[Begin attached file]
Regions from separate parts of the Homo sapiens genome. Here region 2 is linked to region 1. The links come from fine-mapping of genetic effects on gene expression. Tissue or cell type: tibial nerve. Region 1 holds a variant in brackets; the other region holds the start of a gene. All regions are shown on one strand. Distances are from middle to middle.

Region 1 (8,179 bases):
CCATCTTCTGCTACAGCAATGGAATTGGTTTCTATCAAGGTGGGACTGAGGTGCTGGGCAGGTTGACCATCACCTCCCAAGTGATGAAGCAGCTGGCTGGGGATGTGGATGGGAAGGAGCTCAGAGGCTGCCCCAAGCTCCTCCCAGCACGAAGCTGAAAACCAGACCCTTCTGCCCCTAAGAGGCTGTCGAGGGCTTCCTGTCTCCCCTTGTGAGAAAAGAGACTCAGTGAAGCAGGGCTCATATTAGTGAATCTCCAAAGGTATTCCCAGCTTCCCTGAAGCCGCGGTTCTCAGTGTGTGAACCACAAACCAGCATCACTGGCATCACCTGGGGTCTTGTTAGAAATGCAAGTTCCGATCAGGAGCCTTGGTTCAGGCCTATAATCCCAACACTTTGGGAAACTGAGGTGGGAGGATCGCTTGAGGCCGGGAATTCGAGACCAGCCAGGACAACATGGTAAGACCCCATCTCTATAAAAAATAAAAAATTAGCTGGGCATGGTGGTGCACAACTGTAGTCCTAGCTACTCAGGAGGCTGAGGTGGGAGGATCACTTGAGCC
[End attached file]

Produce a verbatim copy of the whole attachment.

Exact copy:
Regions from separate parts of the Homo sapiens genome. Here region 2 is linked to region 1. The links come from fine-mapping of genetic effects on gene expression. Tissue or cell type: tibial nerve. Region 1 holds a variant in brackets; the other region holds the start of a gene. All regions are shown on one strand. Distances are from middle to middle.

Region 1 (8,179 bases):
CCATCTTCTGCTACAGCAATGGAATTGGTTTCTATCAAGGTGGGACTGAGGTGCTGGGCAGGTTGACCATCACCTCCCAAGTGATGAAGCAGCTGGCTGGGGATGTGGATGGGAAGGAGCTCAGAGGCTGCCCCAAGCTCCTCCCAGCACGAAGCTGAAAACCAGACCCTTCTGCCCCTAAGAGGCTGTCGAGGGCTTCCTGTCTCCCCTTGTGAGAAAAGAGACTCAGTGAAGCAGGGCTCATATTAGTGAATCTCCAAAGGTATTCCCAGCTTCCCTGAAGCCGCGGTTCTCAGTGTGTGAACCACAAACCAGCATCACTGGCATCACCTGGGGTCTTGTTAGAAATGCAAGTTCCGATCAGGAGCCTTGGTTCAGGCCTATAATCCCAACACTTTGGGAAACTGAGGTGGGAGGATCGCTTGAGGCCGGGAATTCGAGACCAGCCAGGACAACATGGTAAGACCCCATCTCTATAAAAAATAAAAAATTAGCTGGGCATGGTGGTGCACAACTGTAGTCCTAGCTACTCAGGAGGCTGAGGTGGGAGGATCACTTGAGCC